33rd Degree ’13

As opposed to previous editions this year 33rd Degree was held in Warsaw. It was quite a surprise to me that so many people from Krakow made it. The conference was 3 days long with 5 or even 6 tracks to choose from almost all the way. Believe me – the choice was not an easy one! So many great speakers with first-class speeches.

The opening talk 7 Things: How to make good teams great was given by Sven Peters from Atlassian. It was a deep dive into how they do it at Atlassian and I have to admit they do it right. From the seven rules I especially found the below applicable for me:

  • Feed your brain: always try to catch up with what’s new and cool; there are several ways to achieve that and personally I will go with brown bags and coding sessions. Actually I’ve already started doing kind-of stuff at my current company so just few tweaks needed 😉
  • Eat your own dog food: if you are not aware of the term dogfooding is about testing your own software by using it as customer would. It is even more about becoming someone else for a few days – becoming a customer of your own product, its first alpha tester. You might also invite people from outside of your time to join the event. It might be sometimes painful to hear from people with who you work how your software sucks but it is good, fast and honest feedback!

Sven’s speech was followed by Decisions Decisions by Dan North. In short it was an enlightening talk stating that there is no one universal answer to the question. It all depends on specific problem to solve and the whole context of it.

Busy Developer’s Guide to Iconoclasm was presented by famous Ted Neward. I have to admit it was really enjoyable one. However will I become a Iconoclast after the talk? I doubt it… :)

Just after Ted’s show the conference was split into parallel tracks. My first pick was Polyglot Web Programming With Grails by Jeff Brown. I was not surprised at all – Grails is a great web framework with rich support for multiple programming languages :) Jeff’s focus was on showing how easy it is to use various languages at different application layers and seamlessly switch between them. Clojure plugin has been used as example of new language integration into Grails.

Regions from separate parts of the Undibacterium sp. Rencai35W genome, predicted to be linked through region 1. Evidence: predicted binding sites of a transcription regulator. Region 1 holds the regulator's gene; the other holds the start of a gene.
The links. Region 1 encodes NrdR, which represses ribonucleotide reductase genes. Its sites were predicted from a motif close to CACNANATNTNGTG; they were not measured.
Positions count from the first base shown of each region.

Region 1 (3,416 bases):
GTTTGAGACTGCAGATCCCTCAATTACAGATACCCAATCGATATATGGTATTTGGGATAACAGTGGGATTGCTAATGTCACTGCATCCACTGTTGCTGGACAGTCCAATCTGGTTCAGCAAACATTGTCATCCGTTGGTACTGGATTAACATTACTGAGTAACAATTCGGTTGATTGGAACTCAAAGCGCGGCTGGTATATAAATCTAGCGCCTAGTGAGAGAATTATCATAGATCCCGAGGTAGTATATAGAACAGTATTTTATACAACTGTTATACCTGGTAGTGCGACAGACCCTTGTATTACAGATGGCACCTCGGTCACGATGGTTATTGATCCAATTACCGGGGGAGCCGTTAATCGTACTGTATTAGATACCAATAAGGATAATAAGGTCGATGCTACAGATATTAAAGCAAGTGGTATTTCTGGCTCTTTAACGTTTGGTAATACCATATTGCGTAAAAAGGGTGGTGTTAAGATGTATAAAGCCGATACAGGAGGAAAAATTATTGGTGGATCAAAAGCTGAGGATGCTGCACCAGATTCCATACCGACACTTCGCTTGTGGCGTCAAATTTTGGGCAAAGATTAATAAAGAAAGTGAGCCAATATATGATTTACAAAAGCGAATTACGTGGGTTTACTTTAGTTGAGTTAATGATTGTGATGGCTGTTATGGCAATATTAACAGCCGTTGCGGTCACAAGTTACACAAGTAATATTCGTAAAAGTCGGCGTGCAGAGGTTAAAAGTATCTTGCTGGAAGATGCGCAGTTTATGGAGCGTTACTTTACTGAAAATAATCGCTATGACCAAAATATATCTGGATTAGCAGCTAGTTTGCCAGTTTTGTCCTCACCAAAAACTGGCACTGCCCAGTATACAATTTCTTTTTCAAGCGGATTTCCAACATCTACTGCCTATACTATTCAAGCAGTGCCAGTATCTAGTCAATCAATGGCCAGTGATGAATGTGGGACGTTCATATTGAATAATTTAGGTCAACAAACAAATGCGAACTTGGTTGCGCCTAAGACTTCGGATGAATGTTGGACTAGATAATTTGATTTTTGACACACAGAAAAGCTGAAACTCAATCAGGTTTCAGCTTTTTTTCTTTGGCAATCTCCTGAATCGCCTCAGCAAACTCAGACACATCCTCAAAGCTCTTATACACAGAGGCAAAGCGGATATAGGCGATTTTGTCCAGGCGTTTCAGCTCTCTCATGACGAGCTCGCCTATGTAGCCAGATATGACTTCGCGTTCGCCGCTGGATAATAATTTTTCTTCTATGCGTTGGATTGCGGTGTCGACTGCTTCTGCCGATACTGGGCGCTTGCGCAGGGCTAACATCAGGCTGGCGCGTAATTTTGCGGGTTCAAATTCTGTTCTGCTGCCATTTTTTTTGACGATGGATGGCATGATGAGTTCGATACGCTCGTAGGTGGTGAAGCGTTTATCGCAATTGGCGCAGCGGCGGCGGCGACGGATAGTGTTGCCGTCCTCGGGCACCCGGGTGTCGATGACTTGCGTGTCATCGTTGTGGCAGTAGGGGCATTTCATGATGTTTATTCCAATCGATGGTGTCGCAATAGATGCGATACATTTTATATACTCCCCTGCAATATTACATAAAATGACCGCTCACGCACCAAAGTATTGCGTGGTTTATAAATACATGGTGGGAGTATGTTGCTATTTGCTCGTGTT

The next I took was Architecting for Continuous Delivery given by Axel Fontaine. It was one of many talks on Continuous Delivery this year. The topic is really huge and hot! It is extremely amazing and almost unbelievable how some dudes are able to deploy new versions of they products into production every day or even few times a day! Look out for Continuous Delivery and Cloud Computing – it will be an important area in 2013+. And they both go together. Other talks concerning these topics I was to:

  • Developing for multi-component environment while keeping your sanity by Baruch Sadogursky
  • How we took our server-side application to the Cloud and liked what we got by Baruch Sadogursky

The other big topic this year was (again… no surpise :P) NoSQL movement. I started my trip of NoSQL at 33rd Degree with Getting Started with Couchbase Applications Development and Tugdual Grall. I did not know much about Couchbase so it was interesting demo from my point of view. Other speeches concerning NoSQL I was to:

Ratpack is a micro web framework written in Groovy with its own nice DSL. The presentation on it given by Tim Berglund was quite impressive when it comes to Ratpack minimalism. The framework is undergoing some serious surgery just now but I am sure I will give it a try shortly and share my feelings on it with you.

The another Groovy (test) framework I am going to try out is Spock. It is all thanks to Ken Sipe‘s Mocking, Stubbing and Spying with Spock. Of course I knew that Spock framework exists but I was completely unaware of its feature-richness and overall coolness.

Single Page Web Apps Architecture by Pratik Patel was an interesting talk from web universe. It was a high level view showing many important differences when it comes to building Single Page Application vs. traditional one. A lot about JavaScript and various client side patterns like MVP, MVVM etc. Personally it was hard for me to follow all the way through as I am not so much aware of the latest trends in web application design.

There were also some talks regarding new features of Jave SE. One of them was Programming with Lambda Expressions in Java by Venkat Subramaniam. I am quite aware of closures (aka lamba expressions) as I use them all the time in Groovy but it was nice to see they implemented it in Java 8.